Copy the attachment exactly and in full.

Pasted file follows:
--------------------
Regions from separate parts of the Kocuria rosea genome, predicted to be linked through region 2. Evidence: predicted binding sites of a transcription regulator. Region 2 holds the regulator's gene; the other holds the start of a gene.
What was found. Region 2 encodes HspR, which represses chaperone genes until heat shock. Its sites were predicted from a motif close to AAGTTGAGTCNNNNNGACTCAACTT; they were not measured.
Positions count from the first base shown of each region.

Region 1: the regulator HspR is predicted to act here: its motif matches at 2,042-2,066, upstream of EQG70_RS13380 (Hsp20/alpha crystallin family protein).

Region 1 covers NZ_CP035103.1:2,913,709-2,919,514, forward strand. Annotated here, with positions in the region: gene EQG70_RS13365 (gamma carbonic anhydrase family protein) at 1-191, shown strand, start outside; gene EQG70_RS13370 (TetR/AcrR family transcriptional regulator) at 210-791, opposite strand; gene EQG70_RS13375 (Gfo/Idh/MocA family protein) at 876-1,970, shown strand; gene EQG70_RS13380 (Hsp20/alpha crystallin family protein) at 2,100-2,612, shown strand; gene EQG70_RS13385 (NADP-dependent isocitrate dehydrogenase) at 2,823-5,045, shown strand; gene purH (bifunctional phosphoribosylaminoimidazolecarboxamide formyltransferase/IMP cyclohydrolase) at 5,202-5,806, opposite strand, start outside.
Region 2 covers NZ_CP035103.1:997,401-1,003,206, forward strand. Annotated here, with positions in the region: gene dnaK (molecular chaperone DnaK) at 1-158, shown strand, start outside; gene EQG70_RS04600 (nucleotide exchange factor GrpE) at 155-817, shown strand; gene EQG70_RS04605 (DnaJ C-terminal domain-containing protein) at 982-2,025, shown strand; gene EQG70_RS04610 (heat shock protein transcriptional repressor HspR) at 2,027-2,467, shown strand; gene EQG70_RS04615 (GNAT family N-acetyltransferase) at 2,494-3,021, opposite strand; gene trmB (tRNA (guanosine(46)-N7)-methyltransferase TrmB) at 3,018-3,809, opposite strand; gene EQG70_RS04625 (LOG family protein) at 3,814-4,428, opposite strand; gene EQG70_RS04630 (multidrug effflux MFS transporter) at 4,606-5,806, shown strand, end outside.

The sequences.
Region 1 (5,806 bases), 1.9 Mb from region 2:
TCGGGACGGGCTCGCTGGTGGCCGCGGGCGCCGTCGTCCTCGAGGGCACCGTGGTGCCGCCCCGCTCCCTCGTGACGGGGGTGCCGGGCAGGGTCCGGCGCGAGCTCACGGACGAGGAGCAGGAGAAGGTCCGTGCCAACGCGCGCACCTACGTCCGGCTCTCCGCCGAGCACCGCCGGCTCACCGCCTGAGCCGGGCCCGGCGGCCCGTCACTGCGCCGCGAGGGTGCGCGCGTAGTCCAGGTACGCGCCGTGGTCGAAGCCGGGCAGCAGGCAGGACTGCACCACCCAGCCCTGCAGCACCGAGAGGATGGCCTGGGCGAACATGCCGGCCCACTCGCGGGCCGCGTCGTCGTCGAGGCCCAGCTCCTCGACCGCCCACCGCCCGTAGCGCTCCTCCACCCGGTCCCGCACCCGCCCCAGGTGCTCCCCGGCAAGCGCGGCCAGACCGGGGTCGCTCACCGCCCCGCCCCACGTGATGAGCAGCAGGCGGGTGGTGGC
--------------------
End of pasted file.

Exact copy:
Regions from separate parts of the Kocuria rosea genome, predicted to be linked through region 2. Evidence: predicted binding sites of a transcription regulator. Region 2 holds the regulator's gene; the other holds the start of a gene.
What was found. Region 2 encodes HspR, which represses chaperone genes until heat shock. Its sites were predicted from a motif close to AAGTTGAGTCNNNNNGACTCAACTT; they were not measured.
Positions count from the first base shown of each region.

Region 1: the regulator HspR is predicted to act here: its motif matches at 2,042-2,066, upstream of EQG70_RS13380 (Hsp20/alpha crystallin family protein).

Region 1 covers NZ_CP035103.1:2,913,709-2,919,514, forward strand. Annotated here, with positions in the region: gene EQG70_RS13365 (gamma carbonic anhydrase family protein) at 1-191, shown strand, start outside; gene EQG70_RS13370 (TetR/AcrR family transcriptional regulator) at 210-791, opposite strand; gene EQG70_RS13375 (Gfo/Idh/MocA family protein) at 876-1,970, shown strand; gene EQG70_RS13380 (Hsp20/alpha crystallin family protein) at 2,100-2,612, shown strand; gene EQG70_RS13385 (NADP-dependent isocitrate dehydrogenase) at 2,823-5,045, shown strand; gene purH (bifunctional phosphoribosylaminoimidazolecarboxamide formyltransferase/IMP cyclohydrolase) at 5,202-5,806, opposite strand, start outside.
Region 2 covers NZ_CP035103.1:997,401-1,003,206, forward strand. Annotated here, with positions in the region: gene dnaK (molecular chaperone DnaK) at 1-158, shown strand, start outside; gene EQG70_RS04600 (nucleotide exchange factor GrpE) at 155-817, shown strand; gene EQG70_RS04605 (DnaJ C-terminal domain-containing protein) at 982-2,025, shown strand; gene EQG70_RS04610 (heat shock protein transcriptional repressor HspR) at 2,027-2,467, shown strand; gene EQG70_RS04615 (GNAT family N-acetyltransferase) at 2,494-3,021, opposite strand; gene trmB (tRNA (guanosine(46)-N7)-methyltransferase TrmB) at 3,018-3,809, opposite strand; gene EQG70_RS04625 (LOG family protein) at 3,814-4,428, opposite strand; gene EQG70_RS04630 (multidrug effflux MFS transporter) at 4,606-5,806, shown strand, end outside.

The sequences.
Region 1 (5,806 bases), 1.9 Mb from region 2:
TCGGGACGGGCTCGCTGGTGGCCGCGGGCGCCGTCGTCCTCGAGGGCACCGTGGTGCCGCCCCGCTCCCTCGTGACGGGGGTGCCGGGCAGGGTCCGGCGCGAGCTCACGGACGAGGAGCAGGAGAAGGTCCGTGCCAACGCGCGCACCTACGTCCGGCTCTCCGCCGAGCACCGCCGGCTCACCGCCTGAGCCGGGCCCGGCGGCCCGTCACTGCGCCGCGAGGGTGCGCGCGTAGTCCAGGTACGCGCCGTGGTCGAAGCCGGGCAGCAGGCAGGACTGCACCACCCAGCCCTGCAGCACCGAGAGGATGGCCTGGGCGAACATGCCGGCCCACTCGCGGGCCGCGTCGTCGTCGAGGCCCAGCTCCTCGACCGCCCACCGCCCGTAGCGCTCCTCCACCCGGTCCCGCACCCGCCCCAGGTGCTCCCCGGCAAGCGCGGCCAGACCGGGGTCGCTCACCGCCCCGCCCCACGTGATGAGCAGCAGGCGGGTGGTGGC